How to teach MFL in primary schools
The numerous changes to the primary curriculum this year can mean that teachers feel as if they chasing their tails. Don’t panic. Here, teacher, author and freelance trainer Michelle Dredger offers her top tips.
Learning a language really does have a positive impact on a child's learning. It increases their cultural awareness and understanding, improves their speaking and listening skills and reinforces grammatical terminology which, as we know, features heavily in the new English curriculum.
But learning languages should be fun and engaging for you as well as your students. No, I’m not loca, MFL can be a lesson that we all look forward to. Here’s how:
Keep it simple
Remember, it’s primary languages – children don’t need to learn long lists of verbs, conjugated in the perfect tense. Let children use bilingual dictionaries in guided reading to find adjectives to describe a character in the foreign language. Take a topic like colours: after teaching the vocabulary, ask the children to create games such as colour bingo to teach the new words to younger pupils.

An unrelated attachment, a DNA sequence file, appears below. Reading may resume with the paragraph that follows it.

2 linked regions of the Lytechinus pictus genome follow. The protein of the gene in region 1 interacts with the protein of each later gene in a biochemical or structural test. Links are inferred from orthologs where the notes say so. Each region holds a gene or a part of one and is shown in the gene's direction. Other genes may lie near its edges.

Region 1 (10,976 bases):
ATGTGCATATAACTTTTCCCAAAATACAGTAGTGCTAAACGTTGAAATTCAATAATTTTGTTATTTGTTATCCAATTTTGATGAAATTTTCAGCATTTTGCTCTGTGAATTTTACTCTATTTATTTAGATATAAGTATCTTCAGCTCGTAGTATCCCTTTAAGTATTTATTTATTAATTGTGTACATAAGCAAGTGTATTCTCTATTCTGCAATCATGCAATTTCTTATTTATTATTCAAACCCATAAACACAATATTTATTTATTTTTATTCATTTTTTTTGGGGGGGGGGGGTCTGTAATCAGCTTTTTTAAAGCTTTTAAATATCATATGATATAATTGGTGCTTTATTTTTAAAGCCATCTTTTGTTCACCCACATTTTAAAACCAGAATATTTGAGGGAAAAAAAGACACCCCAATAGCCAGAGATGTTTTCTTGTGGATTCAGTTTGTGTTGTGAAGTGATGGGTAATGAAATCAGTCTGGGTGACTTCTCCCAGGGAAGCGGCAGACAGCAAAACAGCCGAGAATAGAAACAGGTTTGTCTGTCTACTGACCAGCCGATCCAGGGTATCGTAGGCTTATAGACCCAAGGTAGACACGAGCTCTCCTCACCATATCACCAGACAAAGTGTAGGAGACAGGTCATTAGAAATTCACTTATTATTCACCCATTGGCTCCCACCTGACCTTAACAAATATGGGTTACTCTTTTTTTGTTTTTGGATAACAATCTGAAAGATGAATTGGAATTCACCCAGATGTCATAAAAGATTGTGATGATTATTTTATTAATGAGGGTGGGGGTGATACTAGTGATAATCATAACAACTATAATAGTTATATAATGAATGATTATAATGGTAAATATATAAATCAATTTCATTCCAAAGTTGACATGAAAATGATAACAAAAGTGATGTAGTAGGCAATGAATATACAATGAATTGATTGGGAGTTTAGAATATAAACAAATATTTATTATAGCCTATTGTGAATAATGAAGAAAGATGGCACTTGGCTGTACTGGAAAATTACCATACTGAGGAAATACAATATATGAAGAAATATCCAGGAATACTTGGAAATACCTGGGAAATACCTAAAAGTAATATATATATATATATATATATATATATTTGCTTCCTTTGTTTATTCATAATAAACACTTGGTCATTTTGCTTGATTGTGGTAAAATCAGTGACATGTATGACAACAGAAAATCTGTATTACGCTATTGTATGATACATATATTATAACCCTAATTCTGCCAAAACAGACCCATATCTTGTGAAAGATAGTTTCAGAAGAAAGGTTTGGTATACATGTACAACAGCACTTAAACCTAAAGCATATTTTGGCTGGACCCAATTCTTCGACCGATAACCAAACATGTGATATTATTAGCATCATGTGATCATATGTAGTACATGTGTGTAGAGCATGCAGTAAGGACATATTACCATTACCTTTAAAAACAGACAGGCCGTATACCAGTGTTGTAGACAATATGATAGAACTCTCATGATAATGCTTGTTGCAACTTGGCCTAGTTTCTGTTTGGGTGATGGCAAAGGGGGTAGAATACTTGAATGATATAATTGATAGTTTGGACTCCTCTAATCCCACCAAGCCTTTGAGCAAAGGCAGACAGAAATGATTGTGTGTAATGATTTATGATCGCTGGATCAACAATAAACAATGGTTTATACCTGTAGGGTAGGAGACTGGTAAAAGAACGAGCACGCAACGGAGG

Work at it as a school
Try celebrating languages and cultures together as a school. You could introduce a breakfast club and eat croissants and other foods from across the globe. Or you could let the children study famous people from other countries (footballers are always a hit). Another useful exercise is to ask any children with EAL to teach the class a few words from their mother tongue.
Explore the language together
I know teachers feel like they should know everything (and we do know quite a lot). However, if you’re a complete novice, admit to the class that you're learning too. Turn the classroom into a multilingual zone and make labels for the items in the room. Start your lessons by greeting each other in the target language and write the dates in their books in the different language.
Don’t make it a 'Spanish and vanish' session
With everything else you have to cram into the day, it’s easy to think; “Great, Spanish is over for another week.” Instead, try to take 10 minutes to ask the children what they have learned and enjoyed; let them teach you their new words and phrases.